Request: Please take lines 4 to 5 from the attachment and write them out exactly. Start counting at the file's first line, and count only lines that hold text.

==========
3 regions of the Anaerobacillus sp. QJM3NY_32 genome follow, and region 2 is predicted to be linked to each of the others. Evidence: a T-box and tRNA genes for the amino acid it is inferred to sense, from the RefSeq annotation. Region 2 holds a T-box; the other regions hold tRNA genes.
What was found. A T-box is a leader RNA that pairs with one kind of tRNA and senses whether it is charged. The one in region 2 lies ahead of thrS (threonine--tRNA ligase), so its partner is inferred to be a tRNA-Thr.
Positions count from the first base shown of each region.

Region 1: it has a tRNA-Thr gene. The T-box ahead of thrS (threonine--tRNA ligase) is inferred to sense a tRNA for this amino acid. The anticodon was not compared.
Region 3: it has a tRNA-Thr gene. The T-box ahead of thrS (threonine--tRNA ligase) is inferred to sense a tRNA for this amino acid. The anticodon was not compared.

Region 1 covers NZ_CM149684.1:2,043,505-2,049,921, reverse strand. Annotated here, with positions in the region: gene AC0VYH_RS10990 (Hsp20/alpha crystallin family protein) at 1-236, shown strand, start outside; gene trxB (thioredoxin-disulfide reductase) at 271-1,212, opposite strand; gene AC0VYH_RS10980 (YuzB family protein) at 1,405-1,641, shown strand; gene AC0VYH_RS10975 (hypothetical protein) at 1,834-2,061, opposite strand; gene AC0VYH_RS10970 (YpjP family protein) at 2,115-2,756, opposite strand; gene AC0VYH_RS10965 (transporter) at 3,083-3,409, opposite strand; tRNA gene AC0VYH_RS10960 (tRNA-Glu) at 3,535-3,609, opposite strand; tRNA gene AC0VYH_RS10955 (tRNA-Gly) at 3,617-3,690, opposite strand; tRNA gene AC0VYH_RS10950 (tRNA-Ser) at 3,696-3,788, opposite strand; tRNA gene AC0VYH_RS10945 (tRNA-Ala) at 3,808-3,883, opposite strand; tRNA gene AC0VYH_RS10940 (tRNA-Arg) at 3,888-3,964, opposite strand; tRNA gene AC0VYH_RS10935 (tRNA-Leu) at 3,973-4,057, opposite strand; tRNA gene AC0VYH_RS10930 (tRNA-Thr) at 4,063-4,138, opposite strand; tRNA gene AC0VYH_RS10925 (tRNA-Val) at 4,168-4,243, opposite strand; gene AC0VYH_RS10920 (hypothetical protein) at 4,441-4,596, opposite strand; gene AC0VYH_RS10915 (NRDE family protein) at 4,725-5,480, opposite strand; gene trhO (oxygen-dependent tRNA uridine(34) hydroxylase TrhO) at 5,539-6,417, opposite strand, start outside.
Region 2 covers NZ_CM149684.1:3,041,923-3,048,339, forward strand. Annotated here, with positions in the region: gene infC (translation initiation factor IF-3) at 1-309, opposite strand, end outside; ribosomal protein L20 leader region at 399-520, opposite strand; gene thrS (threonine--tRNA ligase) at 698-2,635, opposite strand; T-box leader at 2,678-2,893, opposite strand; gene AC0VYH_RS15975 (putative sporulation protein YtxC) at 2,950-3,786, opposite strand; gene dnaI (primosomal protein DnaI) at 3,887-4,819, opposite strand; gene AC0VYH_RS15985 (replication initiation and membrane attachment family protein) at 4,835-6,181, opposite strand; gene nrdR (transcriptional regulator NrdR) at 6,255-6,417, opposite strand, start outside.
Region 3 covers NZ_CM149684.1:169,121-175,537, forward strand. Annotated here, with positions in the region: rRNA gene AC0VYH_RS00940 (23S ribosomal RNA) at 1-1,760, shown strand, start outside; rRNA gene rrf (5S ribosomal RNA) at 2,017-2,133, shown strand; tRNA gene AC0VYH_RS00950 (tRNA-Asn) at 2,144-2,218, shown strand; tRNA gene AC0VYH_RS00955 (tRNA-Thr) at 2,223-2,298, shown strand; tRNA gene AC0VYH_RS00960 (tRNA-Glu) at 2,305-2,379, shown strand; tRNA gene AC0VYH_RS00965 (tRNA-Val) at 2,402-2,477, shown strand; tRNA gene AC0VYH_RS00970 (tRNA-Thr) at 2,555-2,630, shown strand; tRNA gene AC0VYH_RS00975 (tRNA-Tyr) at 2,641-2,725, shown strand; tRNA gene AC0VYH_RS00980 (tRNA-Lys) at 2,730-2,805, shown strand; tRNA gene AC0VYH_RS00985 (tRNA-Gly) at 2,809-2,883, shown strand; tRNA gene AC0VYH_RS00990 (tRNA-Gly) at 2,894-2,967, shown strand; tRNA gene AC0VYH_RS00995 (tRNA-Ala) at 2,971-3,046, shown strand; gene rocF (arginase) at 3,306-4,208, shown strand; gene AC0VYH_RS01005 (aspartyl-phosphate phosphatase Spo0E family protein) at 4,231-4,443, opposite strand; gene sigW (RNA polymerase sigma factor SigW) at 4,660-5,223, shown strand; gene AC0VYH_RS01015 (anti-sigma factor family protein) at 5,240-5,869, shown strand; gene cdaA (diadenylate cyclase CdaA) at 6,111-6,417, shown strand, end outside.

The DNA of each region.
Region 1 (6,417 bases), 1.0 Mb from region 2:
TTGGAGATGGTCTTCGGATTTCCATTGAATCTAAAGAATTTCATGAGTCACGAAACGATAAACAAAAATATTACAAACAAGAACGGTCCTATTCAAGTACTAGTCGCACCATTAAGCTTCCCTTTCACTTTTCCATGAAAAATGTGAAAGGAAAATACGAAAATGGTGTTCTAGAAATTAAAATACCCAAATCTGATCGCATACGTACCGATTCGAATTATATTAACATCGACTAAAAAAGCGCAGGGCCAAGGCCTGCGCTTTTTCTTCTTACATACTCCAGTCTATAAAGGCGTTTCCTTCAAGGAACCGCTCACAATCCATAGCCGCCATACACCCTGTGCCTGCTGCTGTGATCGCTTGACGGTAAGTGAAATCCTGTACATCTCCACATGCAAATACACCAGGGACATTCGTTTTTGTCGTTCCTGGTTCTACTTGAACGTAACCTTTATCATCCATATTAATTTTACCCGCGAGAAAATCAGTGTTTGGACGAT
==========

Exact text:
Region 1: it has a tRNA-Thr gene. The T-box ahead of thrS (threonine--tRNA ligase) is inferred to sense a tRNA for this amino acid. The anticodon was not compared.
Region 3: it has a tRNA-Thr gene. The T-box ahead of thrS (threonine--tRNA ligase) is inferred to sense a tRNA for this amino acid. The anticodon was not compared.